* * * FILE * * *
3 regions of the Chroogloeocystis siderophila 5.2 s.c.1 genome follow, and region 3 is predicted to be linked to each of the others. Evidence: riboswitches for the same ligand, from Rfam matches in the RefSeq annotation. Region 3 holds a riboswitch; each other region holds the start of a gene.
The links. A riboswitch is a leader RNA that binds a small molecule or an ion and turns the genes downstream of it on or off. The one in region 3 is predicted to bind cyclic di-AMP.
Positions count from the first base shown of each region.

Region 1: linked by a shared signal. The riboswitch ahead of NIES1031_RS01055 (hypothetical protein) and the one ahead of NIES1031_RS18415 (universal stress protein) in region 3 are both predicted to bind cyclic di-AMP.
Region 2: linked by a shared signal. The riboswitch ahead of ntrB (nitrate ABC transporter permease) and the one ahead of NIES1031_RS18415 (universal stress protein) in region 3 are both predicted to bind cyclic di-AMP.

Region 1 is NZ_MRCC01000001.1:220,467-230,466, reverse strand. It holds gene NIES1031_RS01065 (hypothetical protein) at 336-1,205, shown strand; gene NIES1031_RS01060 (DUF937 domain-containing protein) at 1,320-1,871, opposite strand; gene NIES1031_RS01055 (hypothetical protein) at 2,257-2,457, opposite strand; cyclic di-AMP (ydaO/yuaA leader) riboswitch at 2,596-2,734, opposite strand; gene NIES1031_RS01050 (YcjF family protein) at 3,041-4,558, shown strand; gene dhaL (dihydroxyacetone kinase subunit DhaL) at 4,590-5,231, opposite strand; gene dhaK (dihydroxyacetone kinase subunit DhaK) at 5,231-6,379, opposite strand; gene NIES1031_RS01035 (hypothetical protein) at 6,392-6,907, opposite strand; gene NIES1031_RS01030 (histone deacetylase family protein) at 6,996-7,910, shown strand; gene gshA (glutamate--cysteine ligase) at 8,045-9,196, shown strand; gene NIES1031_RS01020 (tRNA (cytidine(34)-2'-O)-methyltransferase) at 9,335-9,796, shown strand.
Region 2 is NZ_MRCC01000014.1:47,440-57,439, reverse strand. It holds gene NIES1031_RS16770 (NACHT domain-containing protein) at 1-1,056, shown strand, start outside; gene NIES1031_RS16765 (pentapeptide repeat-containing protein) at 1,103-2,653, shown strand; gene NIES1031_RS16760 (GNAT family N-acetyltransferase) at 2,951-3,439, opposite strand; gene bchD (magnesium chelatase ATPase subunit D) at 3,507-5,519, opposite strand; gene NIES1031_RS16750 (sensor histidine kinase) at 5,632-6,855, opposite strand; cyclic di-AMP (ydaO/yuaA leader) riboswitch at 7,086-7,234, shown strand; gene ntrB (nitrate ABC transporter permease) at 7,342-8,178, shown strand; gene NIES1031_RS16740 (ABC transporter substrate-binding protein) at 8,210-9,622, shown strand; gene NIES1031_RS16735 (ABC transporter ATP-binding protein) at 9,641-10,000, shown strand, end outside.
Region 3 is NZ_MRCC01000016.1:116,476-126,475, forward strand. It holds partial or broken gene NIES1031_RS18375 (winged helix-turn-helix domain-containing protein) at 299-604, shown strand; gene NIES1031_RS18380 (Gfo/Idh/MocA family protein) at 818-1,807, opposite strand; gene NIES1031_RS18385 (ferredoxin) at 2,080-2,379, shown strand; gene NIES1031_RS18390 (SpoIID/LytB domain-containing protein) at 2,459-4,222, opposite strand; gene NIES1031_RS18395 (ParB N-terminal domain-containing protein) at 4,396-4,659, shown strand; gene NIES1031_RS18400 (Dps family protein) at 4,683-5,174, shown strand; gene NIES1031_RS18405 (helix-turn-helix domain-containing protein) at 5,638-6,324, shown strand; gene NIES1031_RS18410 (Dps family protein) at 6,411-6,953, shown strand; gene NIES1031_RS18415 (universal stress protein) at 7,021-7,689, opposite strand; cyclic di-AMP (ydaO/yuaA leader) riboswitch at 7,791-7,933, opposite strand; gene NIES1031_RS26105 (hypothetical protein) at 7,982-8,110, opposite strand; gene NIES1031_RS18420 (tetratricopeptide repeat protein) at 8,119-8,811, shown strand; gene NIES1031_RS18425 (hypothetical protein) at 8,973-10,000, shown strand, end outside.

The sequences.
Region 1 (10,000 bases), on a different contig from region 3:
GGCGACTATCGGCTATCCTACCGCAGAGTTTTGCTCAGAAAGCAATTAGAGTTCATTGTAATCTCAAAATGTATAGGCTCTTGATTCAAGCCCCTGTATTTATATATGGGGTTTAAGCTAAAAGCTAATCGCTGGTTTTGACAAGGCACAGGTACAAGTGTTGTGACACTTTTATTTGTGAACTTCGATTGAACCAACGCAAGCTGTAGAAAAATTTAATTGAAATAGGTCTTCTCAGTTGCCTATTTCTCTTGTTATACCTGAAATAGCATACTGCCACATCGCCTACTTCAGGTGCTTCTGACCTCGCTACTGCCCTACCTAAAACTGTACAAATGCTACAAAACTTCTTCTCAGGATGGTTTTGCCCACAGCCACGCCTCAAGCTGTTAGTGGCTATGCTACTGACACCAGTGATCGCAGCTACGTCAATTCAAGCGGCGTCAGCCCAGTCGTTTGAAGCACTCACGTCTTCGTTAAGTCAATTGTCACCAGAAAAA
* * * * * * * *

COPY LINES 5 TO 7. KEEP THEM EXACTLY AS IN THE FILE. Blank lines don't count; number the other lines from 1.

Region 2: linked by a shared signal. The riboswitch ahead of ntrB (nitrate ABC transporter permease) and the one ahead of NIES1031_RS18415 (universal stress protein) in region 3 are both predicted to bind cyclic di-AMP.

Region 1 is NZ_MRCC01000001.1:220,467-230,466, reverse strand. It holds gene NIES1031_RS01065 (hypothetical protein) at 336-1,205, shown strand; gene NIES1031_RS01060 (DUF937 domain-containing protein) at 1,320-1,871, opposite strand; gene NIES1031_RS01055 (hypothetical protein) at 2,257-2,457, opposite strand; cyclic di-AMP (ydaO/yuaA leader) riboswitch at 2,596-2,734, opposite strand; gene NIES1031_RS01050 (YcjF family protein) at 3,041-4,558, shown strand; gene dhaL (dihydroxyacetone kinase subunit DhaL) at 4,590-5,231, opposite strand; gene dhaK (dihydroxyacetone kinase subunit DhaK) at 5,231-6,379, opposite strand; gene NIES1031_RS01035 (hypothetical protein) at 6,392-6,907, opposite strand; gene NIES1031_RS01030 (histone deacetylase family protein) at 6,996-7,910, shown strand; gene gshA (glutamate--cysteine ligase) at 8,045-9,196, shown strand; gene NIES1031_RS01020 (tRNA (cytidine(34)-2'-O)-methyltransferase) at 9,335-9,796, shown strand.
Region 2 is NZ_MRCC01000014.1:47,440-57,439, reverse strand. It holds gene NIES1031_RS16770 (NACHT domain-containing protein) at 1-1,056, shown strand, start outside; gene NIES1031_RS16765 (pentapeptide repeat-containing protein) at 1,103-2,653, shown strand; gene NIES1031_RS16760 (GNAT family N-acetyltransferase) at 2,951-3,439, opposite strand; gene bchD (magnesium chelatase ATPase subunit D) at 3,507-5,519, opposite strand; gene NIES1031_RS16750 (sensor histidine kinase) at 5,632-6,855, opposite strand; cyclic di-AMP (ydaO/yuaA leader) riboswitch at 7,086-7,234, shown strand; gene ntrB (nitrate ABC transporter permease) at 7,342-8,178, shown strand; gene NIES1031_RS16740 (ABC transporter substrate-binding protein) at 8,210-9,622, shown strand; gene NIES1031_RS16735 (ABC transporter ATP-binding protein) at 9,641-10,000, shown strand, end outside.